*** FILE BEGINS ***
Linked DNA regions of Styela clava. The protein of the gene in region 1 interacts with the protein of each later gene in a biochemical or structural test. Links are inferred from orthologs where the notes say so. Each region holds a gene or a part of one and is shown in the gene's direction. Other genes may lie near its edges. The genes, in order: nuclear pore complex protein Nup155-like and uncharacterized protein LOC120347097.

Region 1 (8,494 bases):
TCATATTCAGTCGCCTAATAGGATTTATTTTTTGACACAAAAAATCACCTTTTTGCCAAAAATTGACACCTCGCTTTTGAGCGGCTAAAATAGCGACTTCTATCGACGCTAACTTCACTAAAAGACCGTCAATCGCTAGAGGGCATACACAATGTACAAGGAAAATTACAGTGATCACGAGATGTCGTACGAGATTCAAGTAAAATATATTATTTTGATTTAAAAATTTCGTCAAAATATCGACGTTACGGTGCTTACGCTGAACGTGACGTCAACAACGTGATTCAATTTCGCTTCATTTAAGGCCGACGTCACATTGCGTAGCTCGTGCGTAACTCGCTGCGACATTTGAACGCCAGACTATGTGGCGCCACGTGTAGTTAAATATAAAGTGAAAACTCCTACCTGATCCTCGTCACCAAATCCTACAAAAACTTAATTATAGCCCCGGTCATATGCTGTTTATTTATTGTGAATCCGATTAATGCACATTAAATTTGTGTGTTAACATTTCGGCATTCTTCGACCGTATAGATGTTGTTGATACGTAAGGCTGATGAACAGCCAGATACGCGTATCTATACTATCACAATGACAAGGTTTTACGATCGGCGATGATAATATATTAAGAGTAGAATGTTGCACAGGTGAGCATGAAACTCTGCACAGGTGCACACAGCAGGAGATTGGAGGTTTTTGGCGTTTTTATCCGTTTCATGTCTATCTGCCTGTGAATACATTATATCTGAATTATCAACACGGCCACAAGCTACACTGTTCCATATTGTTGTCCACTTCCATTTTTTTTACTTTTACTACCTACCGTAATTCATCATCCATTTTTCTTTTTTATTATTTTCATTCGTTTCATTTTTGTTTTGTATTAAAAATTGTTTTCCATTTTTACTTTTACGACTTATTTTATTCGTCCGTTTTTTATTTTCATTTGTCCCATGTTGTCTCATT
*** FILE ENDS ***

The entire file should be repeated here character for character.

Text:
Linked DNA regions of Styela clava. The protein of the gene in region 1 interacts with the protein of each later gene in a biochemical or structural test. Links are inferred from orthologs where the notes say so. Each region holds a gene or a part of one and is shown in the gene's direction. Other genes may lie near its edges. The genes, in order: nuclear pore complex protein Nup155-like and uncharacterized protein LOC120347097.

Region 1 (8,494 bases):
TCATATTCAGTCGCCTAATAGGATTTATTTTTTGACACAAAAAATCACCTTTTTGCCAAAAATTGACACCTCGCTTTTGAGCGGCTAAAATAGCGACTTCTATCGACGCTAACTTCACTAAAAGACCGTCAATCGCTAGAGGGCATACACAATGTACAAGGAAAATTACAGTGATCACGAGATGTCGTACGAGATTCAAGTAAAATATATTATTTTGATTTAAAAATTTCGTCAAAATATCGACGTTACGGTGCTTACGCTGAACGTGACGTCAACAACGTGATTCAATTTCGCTTCATTTAAGGCCGACGTCACATTGCGTAGCTCGTGCGTAACTCGCTGCGACATTTGAACGCCAGACTATGTGGCGCCACGTGTAGTTAAATATAAAGTGAAAACTCCTACCTGATCCTCGTCACCAAATCCTACAAAAACTTAATTATAGCCCCGGTCATATGCTGTTTATTTATTGTGAATCCGATTAATGCACATTAAATTTGTGTGTTAACATTTCGGCATTCTTCGACCGTATAGATGTTGTTGATACGTAAGGCTGATGAACAGCCAGATACGCGTATCTATACTATCACAATGACAAGGTTTTACGATCGGCGATGATAATATATTAAGAGTAGAATGTTGCACAGGTGAGCATGAAACTCTGCACAGGTGCACACAGCAGGAGATTGGAGGTTTTTGGCGTTTTTATCCGTTTCATGTCTATCTGCCTGTGAATACATTATATCTGAATTATCAACACGGCCACAAGCTACACTGTTCCATATTGTTGTCCACTTCCATTTTTTTTACTTTTACTACCTACCGTAATTCATCATCCATTTTTCTTTTTTATTATTTTCATTCGTTTCATTTTTGTTTTGTATTAAAAATTGTTTTCCATTTTTACTTTTACGACTTATTTTATTCGTCCGTTTTTTATTTTCATTTGTCCCATGTTGTCTCATT